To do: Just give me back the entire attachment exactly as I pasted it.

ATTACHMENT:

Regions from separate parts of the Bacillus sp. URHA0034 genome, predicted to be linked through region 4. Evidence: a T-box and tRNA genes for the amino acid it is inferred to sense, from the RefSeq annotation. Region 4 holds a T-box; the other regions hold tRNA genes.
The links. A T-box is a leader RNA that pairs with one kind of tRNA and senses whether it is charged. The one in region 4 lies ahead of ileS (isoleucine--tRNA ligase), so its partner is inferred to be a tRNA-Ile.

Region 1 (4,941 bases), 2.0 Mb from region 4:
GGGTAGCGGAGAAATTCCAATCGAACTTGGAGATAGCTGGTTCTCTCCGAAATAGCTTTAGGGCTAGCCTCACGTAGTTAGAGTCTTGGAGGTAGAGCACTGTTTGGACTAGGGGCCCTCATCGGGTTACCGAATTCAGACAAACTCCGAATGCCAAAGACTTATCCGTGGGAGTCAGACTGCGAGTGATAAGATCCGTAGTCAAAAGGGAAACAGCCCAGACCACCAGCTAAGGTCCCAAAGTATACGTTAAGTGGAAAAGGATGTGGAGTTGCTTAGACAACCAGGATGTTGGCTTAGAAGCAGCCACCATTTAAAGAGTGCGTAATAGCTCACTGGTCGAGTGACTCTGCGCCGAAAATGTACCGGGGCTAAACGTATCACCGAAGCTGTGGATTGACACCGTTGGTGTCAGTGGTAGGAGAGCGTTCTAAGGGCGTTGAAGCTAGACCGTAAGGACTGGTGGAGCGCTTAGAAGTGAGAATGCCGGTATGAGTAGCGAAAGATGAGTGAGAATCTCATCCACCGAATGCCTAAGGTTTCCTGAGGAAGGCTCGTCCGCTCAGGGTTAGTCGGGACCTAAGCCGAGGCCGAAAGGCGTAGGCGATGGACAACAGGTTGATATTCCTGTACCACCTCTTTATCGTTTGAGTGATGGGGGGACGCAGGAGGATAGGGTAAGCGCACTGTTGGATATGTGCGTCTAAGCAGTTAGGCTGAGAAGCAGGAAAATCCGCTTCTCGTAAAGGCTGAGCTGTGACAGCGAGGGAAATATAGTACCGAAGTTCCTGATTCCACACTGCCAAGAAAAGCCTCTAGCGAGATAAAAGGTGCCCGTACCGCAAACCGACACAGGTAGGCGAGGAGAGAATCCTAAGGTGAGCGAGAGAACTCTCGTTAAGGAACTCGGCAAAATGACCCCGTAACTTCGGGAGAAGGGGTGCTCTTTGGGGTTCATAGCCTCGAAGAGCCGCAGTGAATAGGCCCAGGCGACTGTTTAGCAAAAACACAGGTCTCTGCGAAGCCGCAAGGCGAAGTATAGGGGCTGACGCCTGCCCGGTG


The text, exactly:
Regions from separate parts of the Bacillus sp. URHA0034 genome, predicted to be linked through region 4. Evidence: a T-box and tRNA genes for the amino acid it is inferred to sense, from the RefSeq annotation. Region 4 holds a T-box; the other regions hold tRNA genes.
The links. A T-box is a leader RNA that pairs with one kind of tRNA and senses whether it is charged. The one in region 4 lies ahead of ileS (isoleucine--tRNA ligase), so its partner is inferred to be a tRNA-Ile.

Region 1 (4,941 bases), 2.0 Mb from region 4:
GGGTAGCGGAGAAATTCCAATCGAACTTGGAGATAGCTGGTTCTCTCCGAAATAGCTTTAGGGCTAGCCTCACGTAGTTAGAGTCTTGGAGGTAGAGCACTGTTTGGACTAGGGGCCCTCATCGGGTTACCGAATTCAGACAAACTCCGAATGCCAAAGACTTATCCGTGGGAGTCAGACTGCGAGTGATAAGATCCGTAGTCAAAAGGGAAACAGCCCAGACCACCAGCTAAGGTCCCAAAGTATACGTTAAGTGGAAAAGGATGTGGAGTTGCTTAGACAACCAGGATGTTGGCTTAGAAGCAGCCACCATTTAAAGAGTGCGTAATAGCTCACTGGTCGAGTGACTCTGCGCCGAAAATGTACCGGGGCTAAACGTATCACCGAAGCTGTGGATTGACACCGTTGGTGTCAGTGGTAGGAGAGCGTTCTAAGGGCGTTGAAGCTAGACCGTAAGGACTGGTGGAGCGCTTAGAAGTGAGAATGCCGGTATGAGTAGCGAAAGATGAGTGAGAATCTCATCCACCGAATGCCTAAGGTTTCCTGAGGAAGGCTCGTCCGCTCAGGGTTAGTCGGGACCTAAGCCGAGGCCGAAAGGCGTAGGCGATGGACAACAGGTTGATATTCCTGTACCACCTCTTTATCGTTTGAGTGATGGGGGGACGCAGGAGGATAGGGTAAGCGCACTGTTGGATATGTGCGTCTAAGCAGTTAGGCTGAGAAGCAGGAAAATCCGCTTCTCGTAAAGGCTGAGCTGTGACAGCGAGGGAAATATAGTACCGAAGTTCCTGATTCCACACTGCCAAGAAAAGCCTCTAGCGAGATAAAAGGTGCCCGTACCGCAAACCGACACAGGTAGGCGAGGAGAGAATCCTAAGGTGAGCGAGAGAACTCTCGTTAAGGAACTCGGCAAAATGACCCCGTAACTTCGGGAGAAGGGGTGCTCTTTGGGGTTCATAGCCTCGAAGAGCCGCAGTGAATAGGCCCAGGCGACTGTTTAGCAAAAACACAGGTCTCTGCGAAGCCGCAAGGCGAAGTATAGGGGCTGACGCCTGCCCGGTG